Posts Tagged With: Fruit cake

361/365: National Fruit Cake Day

If you don’t take a bite of today’s food, don’t worry: it’ll still be around, in pretty much the same exact form, 10 years from now. Or so the jokes go. December 27 is National Fruit Cake Day!

Fruitcakes are cakes made with chopped candied or dried fruit, nuts, and spices. They are dense and rich, with detractors complaining that they’re rock hard and nearly inedible. We can blame ancient Rome for this monstrosity; the first fruit cakes, containing a mixture of pomegranate seeds, pine nuts, and raisins – mixed with barley mash – appeared during Caesar’s heyday. They became popular all over Europe, and closely associated with Christmas, when fruit cake was often given out as a gift (and subsequently re-gifted). When made with alcohol, fruit cakes can remain edible for years! These overly preserved monstrosities get such a bad rap that a holiday devoted to getting rid of them – National Fruit Cake Toss Day – has been created (January 3rd). Hmm, this may have to become one of our first food challenges next year!

To celebrate, we bought a fruit cake from the grocery store. Took a couple bites and decided its reputation is well deserved. Blech! Overly sweet and dense pretty much sums it up.

National Fruit Cake Day

Categories: Desserts | Tags: , , , , | 4 Comments

157/365: National Applesauce Cake Day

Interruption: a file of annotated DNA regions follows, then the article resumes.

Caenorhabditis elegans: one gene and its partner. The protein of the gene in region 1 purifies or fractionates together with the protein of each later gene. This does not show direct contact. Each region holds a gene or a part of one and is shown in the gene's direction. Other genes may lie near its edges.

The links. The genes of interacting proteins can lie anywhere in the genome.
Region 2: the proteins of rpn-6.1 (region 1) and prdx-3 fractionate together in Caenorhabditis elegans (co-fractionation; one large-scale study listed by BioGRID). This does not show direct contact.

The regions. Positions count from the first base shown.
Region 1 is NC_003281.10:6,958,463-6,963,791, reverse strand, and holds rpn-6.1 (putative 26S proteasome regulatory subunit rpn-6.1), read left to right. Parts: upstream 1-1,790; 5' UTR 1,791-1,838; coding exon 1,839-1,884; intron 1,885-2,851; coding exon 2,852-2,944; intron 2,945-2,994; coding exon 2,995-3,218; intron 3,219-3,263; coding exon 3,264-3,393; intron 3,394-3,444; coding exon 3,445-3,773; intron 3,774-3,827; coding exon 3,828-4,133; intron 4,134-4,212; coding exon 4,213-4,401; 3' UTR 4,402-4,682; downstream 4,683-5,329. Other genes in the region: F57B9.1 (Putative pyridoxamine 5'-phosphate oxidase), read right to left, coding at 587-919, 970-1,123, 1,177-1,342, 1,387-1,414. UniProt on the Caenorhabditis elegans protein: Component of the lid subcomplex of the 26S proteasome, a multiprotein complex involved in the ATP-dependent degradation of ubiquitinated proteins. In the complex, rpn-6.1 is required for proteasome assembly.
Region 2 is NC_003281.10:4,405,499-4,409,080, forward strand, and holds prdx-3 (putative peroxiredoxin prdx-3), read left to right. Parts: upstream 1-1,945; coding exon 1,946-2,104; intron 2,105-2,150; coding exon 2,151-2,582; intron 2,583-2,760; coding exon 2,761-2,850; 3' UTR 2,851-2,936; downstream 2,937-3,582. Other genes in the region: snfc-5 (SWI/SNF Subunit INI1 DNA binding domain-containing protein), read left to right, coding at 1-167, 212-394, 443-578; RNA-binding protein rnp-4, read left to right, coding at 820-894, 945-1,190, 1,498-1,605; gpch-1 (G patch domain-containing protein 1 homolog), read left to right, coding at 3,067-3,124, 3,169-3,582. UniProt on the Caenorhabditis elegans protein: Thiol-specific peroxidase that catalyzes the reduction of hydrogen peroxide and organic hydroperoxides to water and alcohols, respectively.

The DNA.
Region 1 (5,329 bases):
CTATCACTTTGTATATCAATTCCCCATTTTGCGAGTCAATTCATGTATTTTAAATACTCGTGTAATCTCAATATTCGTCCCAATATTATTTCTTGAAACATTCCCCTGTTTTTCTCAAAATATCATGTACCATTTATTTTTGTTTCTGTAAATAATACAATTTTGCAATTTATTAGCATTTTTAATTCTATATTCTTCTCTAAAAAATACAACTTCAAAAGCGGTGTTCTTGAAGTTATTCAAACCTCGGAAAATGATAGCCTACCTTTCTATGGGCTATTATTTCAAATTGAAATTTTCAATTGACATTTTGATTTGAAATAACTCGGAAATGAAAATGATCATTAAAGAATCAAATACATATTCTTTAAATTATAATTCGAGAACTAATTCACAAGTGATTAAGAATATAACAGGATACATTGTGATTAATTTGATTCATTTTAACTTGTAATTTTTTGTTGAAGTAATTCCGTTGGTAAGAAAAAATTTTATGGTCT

Today we’ve got a golden delicious treat for you: June 6 is National Applesauce Cake Day!

Cake has been around for eons, and applesauce dates back to the Middle Ages. But the two never co-mingled until fairly recently: during World War I, when a shady sugar shortage shocked the country. Cooks were urged to display patriotism by substituting applesauce for the sugar that cake recipes called for. The concept wasn’t entirely unheard of; Medieval European fruitcakes sometimes called for fresh or dried apples. Applesauce adds sweet flavor to a cake and makes it impressively moist. The cakes grew in popularity through the 1920s and 30s, before falling off the radar for a while. They were rediscovered in the health-conscious 90s, and seen as a healthier, low-cholesterol and low-fat alternative to a traditional cake. They are typically spiced with cinnamon and nutmeg, and make a perfect autumn treat.

But it’s June.

Nevertheless, we soldiered on (pun intended) and completed our challenge. We kept it simple with a yellow Duncan Hines cake mix and chocolate frosting. When you substitute applesauce for oil, you keep a 1:1 ratio, so it was easy enough to switch that out. Oh, and the cool thing is, last fall Tara and I went out to Hood River for bushels of fresh apples, and I made homemade applesauce. That’s what I used in the recipe, so in that sense, the cake is sort of “from scratch” too. And I have to admit, it turned out tasting pretty good! Just a hint of cinnamon-y spice.

Applesauce Cake

Categories: Desserts, Pastry | Tags: , , , , | Leave a comment

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